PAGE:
TCAs provide access to Medicare-subsidised care from selected allied health care providers for individual treatment services. Eligible allied health services include Aboriginal and Torres Strait Islander health services, diabetes education services, audiology, exercise physiology, dietetics, mental health services, occupational therapy, physiotherapy, podiatry, chiropractic services, osteopathy, psychology and speech pathology. See Allied health services.
Review of GPMPs and TCAs
It is recommended that plans be regularly reviewed by the GP and patient (MBS items 732, 233). A review involves checking that a patient’s goals are being met through the plan and provides an opportunity to make any adjustments needed.
Multidisciplinary care plan
These services allow primary care medical practitioners to contribute to a multidisciplinary care plan prepared by another health or care provider for a person with a chronic or terminal medical condition and complex care needs (MBS items 729, 231, 731, 232).
It is important to note that items 229, 230, 231, 232 and 233 were not available until 1 July 2018.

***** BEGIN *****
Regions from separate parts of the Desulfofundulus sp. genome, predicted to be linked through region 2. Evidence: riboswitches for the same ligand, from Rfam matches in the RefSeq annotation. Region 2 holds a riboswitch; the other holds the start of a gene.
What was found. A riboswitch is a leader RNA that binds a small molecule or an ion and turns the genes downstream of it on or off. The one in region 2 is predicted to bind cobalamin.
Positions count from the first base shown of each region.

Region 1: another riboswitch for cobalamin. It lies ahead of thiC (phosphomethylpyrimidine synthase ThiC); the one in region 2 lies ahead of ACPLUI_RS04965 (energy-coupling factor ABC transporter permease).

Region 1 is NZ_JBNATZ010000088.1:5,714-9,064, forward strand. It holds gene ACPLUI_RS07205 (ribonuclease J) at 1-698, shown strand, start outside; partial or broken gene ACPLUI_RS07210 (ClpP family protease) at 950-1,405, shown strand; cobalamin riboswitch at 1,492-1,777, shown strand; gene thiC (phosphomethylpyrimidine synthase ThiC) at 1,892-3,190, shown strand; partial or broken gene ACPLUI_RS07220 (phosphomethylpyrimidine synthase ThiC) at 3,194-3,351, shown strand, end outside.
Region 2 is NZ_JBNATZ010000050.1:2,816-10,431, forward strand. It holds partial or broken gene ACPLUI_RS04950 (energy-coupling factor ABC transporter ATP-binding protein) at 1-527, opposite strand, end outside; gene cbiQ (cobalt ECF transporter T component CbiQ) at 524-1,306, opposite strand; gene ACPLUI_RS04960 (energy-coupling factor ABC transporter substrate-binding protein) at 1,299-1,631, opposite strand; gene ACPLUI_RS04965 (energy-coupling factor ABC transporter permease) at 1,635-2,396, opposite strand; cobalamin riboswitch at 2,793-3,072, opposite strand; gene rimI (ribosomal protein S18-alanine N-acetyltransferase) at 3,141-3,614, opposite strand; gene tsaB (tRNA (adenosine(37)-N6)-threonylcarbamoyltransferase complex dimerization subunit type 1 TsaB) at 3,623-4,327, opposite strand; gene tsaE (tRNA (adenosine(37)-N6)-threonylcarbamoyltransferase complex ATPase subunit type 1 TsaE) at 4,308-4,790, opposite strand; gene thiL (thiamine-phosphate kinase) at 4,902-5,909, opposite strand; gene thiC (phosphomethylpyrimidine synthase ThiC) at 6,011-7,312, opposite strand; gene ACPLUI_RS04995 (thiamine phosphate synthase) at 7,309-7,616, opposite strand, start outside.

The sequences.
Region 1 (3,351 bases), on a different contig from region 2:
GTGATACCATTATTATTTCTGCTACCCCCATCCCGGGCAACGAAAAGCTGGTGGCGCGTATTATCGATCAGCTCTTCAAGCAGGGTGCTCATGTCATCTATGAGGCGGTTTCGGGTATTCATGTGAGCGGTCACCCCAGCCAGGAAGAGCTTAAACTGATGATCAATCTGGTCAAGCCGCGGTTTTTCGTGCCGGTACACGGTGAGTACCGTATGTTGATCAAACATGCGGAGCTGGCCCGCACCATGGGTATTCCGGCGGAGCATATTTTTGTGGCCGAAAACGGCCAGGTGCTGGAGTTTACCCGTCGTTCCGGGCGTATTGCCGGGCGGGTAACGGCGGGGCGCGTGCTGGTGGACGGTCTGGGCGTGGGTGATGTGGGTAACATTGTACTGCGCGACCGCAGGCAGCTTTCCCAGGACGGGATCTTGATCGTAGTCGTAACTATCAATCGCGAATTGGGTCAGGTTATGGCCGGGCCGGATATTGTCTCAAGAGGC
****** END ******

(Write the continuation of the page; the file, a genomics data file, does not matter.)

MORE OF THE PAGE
Care for people with chronic conditions in Australia
In Australia, most care for people with chronic conditions is provided in the primary health care setting (AIHW 2020a). Primary health care encompasses a range of services delivered outside the hospital and represents the front line of Australia’s health care system (AIHW 2020b). While GPs are the cornerstone of primary health care in Australia, care can also be provided through nurses, allied health professionals, pharmacists, dentists and Aboriginal and Torres Strait Islander health workers and practitioners (Department of Health 2018). Effective primary health care supports people to manage complex and chronic conditions, thereby improving their health and wellbeing and reducing the need for specialist services and hospitalisations.